In 1917 a Wilmington, North Carolina newspaper reported on a speech by Dr. W. M. Vines who inaccurately asserted that neutrals ended up in “the lowest place in hell”:5

In the outset of his address on “The Christian Minister and the War,” Dr. Vines declared that a position of neutrality is utterly untenable and impossible for a minister. “The Christian minister must have convictions on all great issues,” he continued. “Dante, in his Inferno, put those who are neutral in the everlasting fight between right and wrong in the lowest place in hell.”

When a spot was declared to be “a special place of infamy” or “the lowest place in hell” some listeners probably concluded that it was also the hottest place, although that was not true in Dante’s conception of hell. QI conjectures that commentators like Theodore Roosevelt and W. M. Vines reflected a transformative domain of interpretation that enabled the emergence of the claim that neutral beings were placed in the hottest part of hell.

In 1944 the spiritual philosopher Henry Powell Spring published a compilation of meditative aphorisms and quotations titled “What Is Truth”. This work contained the earliest strongly matching instance known to QI of the target quotation:6


In July 1944 a newspaper in Pampa, Texas printed the same saying credited to Dante:7

Dante is quoted as saying, “The hottest places in Hell are reserved for those who, in a period of moral crisis, maintain their neutrality.” No one would contend that this column or this newspaper has been neutral.

In 1956 John F. Kennedy who was at that time a Massachusetts Senator received an award during a meeting of the National Conference of Christians and Jews. While delivering a speech, Kennedy employed the saying and credited Dante:8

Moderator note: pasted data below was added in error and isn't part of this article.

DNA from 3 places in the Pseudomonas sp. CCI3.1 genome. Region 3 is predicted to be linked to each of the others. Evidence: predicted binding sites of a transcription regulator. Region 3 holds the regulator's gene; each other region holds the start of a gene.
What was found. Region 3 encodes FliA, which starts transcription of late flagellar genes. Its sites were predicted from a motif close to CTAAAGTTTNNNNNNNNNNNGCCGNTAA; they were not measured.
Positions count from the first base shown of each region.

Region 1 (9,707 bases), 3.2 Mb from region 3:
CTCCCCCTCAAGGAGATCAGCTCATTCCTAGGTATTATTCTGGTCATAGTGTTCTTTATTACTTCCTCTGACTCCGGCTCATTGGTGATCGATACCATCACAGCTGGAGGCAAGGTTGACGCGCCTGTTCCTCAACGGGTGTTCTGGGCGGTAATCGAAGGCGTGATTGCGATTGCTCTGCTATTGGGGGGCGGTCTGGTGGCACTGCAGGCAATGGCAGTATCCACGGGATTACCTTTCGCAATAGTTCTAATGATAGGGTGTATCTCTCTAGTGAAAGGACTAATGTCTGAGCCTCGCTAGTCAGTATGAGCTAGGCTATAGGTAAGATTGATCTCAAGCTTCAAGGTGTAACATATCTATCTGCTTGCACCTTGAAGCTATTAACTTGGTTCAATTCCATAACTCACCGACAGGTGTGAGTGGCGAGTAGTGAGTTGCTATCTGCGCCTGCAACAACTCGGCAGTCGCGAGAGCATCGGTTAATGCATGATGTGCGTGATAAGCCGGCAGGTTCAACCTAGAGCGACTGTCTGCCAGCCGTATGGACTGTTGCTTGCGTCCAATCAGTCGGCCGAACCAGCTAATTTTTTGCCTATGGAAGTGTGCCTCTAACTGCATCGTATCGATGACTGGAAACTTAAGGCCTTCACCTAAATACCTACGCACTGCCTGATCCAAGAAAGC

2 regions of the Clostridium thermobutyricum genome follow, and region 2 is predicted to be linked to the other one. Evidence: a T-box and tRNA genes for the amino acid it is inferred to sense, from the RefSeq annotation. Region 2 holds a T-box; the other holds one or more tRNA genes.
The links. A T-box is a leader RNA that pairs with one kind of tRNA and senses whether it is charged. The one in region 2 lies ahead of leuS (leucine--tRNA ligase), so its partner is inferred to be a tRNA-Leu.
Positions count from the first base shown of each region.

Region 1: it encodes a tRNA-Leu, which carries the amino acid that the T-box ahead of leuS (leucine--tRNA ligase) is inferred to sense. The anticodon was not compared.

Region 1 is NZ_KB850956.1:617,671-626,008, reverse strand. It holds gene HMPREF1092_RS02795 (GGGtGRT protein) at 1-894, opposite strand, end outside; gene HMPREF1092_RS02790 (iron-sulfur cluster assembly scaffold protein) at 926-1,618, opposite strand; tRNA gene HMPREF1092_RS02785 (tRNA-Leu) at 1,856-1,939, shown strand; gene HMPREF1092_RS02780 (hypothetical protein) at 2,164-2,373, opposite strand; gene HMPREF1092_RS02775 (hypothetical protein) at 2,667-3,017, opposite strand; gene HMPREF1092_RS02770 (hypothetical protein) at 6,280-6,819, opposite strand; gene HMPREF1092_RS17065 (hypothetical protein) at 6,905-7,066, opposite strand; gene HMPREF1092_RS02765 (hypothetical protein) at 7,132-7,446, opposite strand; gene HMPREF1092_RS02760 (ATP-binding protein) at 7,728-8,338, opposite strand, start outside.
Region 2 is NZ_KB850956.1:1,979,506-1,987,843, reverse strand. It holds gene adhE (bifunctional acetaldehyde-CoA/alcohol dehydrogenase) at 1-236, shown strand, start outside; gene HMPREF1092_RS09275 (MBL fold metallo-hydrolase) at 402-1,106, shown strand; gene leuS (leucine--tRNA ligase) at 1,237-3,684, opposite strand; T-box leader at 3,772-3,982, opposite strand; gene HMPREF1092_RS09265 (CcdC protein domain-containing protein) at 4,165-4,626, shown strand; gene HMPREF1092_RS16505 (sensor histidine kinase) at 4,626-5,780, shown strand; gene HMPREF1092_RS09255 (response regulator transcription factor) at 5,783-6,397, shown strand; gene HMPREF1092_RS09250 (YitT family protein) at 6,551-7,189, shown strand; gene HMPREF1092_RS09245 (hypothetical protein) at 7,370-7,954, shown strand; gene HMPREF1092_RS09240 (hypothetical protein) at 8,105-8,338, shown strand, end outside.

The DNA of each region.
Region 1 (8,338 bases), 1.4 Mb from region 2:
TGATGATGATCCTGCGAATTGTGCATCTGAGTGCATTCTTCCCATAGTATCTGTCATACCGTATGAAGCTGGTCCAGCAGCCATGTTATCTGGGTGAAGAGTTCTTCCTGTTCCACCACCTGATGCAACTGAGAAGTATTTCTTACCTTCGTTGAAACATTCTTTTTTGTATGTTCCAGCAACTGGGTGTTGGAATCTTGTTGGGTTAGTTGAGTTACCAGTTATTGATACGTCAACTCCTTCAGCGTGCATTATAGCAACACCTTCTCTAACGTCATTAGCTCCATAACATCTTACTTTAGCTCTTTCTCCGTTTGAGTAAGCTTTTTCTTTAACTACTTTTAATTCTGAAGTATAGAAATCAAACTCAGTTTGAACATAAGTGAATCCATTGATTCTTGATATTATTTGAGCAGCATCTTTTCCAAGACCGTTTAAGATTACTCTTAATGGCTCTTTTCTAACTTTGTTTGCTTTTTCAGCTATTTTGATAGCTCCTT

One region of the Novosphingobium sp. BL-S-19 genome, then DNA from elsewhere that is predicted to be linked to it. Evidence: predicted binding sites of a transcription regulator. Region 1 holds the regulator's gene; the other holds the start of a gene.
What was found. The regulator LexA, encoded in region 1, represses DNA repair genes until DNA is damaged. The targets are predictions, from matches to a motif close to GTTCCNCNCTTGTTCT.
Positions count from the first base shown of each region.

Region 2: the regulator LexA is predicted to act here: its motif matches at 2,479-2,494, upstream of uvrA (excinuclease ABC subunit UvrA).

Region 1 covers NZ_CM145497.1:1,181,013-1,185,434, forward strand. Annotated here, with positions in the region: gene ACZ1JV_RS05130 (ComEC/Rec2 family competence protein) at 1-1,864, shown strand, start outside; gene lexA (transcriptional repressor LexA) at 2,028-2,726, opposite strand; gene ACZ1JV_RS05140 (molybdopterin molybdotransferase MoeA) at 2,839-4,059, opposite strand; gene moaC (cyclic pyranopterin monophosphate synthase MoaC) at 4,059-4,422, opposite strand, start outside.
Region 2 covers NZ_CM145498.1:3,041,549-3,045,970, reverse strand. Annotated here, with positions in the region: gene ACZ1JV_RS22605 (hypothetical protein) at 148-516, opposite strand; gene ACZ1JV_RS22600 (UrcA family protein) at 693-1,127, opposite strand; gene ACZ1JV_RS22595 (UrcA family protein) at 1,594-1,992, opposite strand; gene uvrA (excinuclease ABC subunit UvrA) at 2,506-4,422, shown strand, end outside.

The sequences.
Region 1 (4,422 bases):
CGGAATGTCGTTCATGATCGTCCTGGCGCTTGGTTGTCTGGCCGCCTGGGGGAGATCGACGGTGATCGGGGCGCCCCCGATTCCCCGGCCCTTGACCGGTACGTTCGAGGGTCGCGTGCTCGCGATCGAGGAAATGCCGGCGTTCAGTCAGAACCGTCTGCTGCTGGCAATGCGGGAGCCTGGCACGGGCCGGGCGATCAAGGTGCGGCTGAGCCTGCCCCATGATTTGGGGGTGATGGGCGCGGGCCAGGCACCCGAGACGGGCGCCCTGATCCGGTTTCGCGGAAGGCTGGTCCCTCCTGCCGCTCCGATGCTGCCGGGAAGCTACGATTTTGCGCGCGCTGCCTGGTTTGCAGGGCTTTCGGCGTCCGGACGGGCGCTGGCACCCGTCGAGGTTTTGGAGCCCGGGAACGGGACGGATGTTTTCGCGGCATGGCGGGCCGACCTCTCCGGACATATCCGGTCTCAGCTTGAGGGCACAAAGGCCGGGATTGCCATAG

“Dante once said that the hottest places in hell are reserved for those who in a period of moral crisis maintain their neutrality,” he declared. “This question of the basic right of each citizen to be permitted to develop his talents to the maximum regardless of his race or creed is a moral question.”

One day in November 1958 the United Press International news service released a collection of “Today’s Quotes” that included a remark by Kennedy. Once again the U. S. Senator employed the adage and ascribed the words to Dante:9

“I do not think, in trying to remain aloof from the Algerian and similar controversies, in the United Nations and elsewhere, that we have remembered the words of the poet Dante: ‘The hottest places in Hell are reserved for those who, in a time of great moral crisis, maintain their neutrality.'”